Most useful Linux commands for daily 

# Display how long has the system been running – since tle last restart.


# List directory contents

ls /var/log/

# List files in directory but better attributes and human-readable

ls -ls 

# List files in directory sorted by file date/time.

ls -tlh 

# Change directory 

cd /var/log/ #will change current directory to /var/log/
cd ~ # the ~ character indicates the current logged in user's home directory. 

# Wildcards

When filtering for files or directories you can use * to match multiple files.

For example:

ls -lht /var/log/*log

This will list all files that have any name in the /var/log/ directory and their file names end with .log

#Show file contents, can concatenate multiple files contents.

cat /var/log/somefile.log
cat /var/log/*.log

# Sudo allows you to use super user commands under your username.

To be able to issue sudo commands a user must me a member of the wheel group – rhel related distributions.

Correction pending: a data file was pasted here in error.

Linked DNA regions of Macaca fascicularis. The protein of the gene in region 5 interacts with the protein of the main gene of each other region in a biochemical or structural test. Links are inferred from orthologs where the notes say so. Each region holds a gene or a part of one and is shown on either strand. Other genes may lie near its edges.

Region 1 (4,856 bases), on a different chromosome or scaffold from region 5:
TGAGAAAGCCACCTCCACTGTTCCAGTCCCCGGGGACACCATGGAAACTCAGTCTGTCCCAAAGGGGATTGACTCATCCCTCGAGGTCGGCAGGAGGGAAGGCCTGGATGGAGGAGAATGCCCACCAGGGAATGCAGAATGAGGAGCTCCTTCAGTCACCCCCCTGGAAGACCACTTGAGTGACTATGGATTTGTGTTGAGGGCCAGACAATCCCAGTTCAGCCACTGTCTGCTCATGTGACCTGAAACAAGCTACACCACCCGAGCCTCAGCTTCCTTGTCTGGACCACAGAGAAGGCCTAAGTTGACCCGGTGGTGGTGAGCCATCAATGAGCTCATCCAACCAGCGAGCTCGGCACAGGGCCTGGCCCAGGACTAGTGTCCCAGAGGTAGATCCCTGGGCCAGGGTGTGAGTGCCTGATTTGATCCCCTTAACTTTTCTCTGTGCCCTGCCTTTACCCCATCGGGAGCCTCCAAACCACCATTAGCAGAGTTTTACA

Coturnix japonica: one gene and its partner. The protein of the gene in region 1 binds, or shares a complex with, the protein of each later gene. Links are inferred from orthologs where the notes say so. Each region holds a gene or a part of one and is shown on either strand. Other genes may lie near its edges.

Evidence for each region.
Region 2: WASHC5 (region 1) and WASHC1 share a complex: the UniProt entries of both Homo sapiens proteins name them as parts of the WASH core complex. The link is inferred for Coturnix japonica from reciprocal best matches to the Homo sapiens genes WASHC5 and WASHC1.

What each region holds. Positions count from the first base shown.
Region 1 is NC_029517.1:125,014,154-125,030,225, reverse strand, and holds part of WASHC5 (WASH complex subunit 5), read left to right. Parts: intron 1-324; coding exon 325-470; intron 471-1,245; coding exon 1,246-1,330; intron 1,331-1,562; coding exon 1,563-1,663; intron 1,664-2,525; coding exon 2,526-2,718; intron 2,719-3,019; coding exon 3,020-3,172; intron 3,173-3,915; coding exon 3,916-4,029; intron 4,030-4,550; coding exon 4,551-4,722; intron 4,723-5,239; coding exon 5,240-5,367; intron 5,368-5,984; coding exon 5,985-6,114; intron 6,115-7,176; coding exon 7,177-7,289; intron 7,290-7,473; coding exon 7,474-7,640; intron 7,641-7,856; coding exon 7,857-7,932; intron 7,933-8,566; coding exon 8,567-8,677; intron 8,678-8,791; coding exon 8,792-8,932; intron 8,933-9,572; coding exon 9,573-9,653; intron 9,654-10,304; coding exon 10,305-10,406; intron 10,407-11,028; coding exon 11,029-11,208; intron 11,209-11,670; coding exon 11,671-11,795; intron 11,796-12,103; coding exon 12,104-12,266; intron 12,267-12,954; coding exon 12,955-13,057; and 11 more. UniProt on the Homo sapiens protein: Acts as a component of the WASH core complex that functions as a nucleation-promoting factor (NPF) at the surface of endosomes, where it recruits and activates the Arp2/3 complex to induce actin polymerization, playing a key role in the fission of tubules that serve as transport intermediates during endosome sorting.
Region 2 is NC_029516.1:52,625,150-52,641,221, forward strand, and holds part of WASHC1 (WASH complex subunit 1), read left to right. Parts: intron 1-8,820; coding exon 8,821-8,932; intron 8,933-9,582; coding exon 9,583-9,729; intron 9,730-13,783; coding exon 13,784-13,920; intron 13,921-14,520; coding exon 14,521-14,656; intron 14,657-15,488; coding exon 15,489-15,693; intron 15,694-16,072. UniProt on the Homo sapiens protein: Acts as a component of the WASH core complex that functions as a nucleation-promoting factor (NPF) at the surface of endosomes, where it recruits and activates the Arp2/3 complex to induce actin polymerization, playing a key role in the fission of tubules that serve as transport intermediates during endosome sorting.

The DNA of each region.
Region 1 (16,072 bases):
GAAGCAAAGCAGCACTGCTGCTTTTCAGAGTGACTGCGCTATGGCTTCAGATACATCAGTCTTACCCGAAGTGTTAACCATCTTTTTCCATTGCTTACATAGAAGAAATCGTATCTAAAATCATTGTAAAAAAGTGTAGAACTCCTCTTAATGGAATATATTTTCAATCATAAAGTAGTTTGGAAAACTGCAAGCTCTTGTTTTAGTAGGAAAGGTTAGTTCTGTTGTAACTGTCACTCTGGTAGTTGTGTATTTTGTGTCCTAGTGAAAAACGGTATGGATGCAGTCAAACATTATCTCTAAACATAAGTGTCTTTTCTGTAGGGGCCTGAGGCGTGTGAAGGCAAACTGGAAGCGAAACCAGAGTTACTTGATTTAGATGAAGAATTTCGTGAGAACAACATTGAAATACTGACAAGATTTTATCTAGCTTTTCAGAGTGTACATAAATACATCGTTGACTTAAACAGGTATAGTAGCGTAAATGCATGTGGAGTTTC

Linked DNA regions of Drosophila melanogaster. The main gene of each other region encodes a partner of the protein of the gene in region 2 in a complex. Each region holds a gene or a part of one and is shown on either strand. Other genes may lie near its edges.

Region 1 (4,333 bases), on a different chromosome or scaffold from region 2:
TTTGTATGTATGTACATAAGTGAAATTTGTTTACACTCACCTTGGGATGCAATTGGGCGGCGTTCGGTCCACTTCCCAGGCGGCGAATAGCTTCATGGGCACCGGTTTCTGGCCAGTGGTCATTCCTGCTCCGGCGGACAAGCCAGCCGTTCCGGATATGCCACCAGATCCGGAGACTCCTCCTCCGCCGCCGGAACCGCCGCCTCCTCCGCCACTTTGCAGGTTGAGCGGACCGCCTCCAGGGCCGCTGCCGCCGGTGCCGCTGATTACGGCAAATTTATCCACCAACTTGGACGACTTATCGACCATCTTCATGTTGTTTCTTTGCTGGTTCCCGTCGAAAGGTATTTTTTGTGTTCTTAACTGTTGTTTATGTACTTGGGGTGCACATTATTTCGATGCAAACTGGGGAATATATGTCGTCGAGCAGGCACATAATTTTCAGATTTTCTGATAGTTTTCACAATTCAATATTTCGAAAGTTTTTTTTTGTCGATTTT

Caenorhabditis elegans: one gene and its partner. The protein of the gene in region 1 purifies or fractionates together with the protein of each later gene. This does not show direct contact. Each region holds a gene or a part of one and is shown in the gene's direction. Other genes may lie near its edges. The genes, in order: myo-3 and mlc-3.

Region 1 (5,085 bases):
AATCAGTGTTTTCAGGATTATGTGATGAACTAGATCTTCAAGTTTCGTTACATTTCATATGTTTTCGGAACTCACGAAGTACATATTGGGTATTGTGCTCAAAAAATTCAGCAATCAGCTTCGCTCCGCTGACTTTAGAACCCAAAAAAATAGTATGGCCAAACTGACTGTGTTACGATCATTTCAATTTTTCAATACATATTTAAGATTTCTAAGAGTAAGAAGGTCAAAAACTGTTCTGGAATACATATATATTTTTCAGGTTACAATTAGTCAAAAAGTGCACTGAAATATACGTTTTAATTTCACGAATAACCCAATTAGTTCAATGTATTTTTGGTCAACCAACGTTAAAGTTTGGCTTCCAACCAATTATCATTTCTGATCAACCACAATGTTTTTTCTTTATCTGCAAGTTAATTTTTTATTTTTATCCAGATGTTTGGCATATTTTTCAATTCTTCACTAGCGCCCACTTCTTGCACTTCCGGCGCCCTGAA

sudo ls /var/log/

# See any changes made to a log file, display anything that is being appended.

tail -f /var/log/somefile
tail -30f /var/log/somefile

# Another way to monitor file changes is Less where you can press Ctrl+D to scroll up if you want to see more of previous changes. You quit less by pressing q on your keyboard.

less /var/log/somefile

# What is the name of the machine.


# For fqdn or long name

hostname -f 

# Help with a specific command

Any command can accept the –help parameter option to display help with that command’s options that are available.

ls --help
cd --help
tail --help 

# Find matches of a string in another string or file.

Here we cound for each file how many times the search text is found.

grep -1c "Power Button: Found keys" -f /var/log/*

# Using the pipe character | to combine commands in CLI (command line interface).

Here grep will help us filter the file contents and see only what we need. The command output from cat is sent to grep that displays the data.

sudo cat /var/log/secure | grep "COMMAND=/usr/bin/tail"


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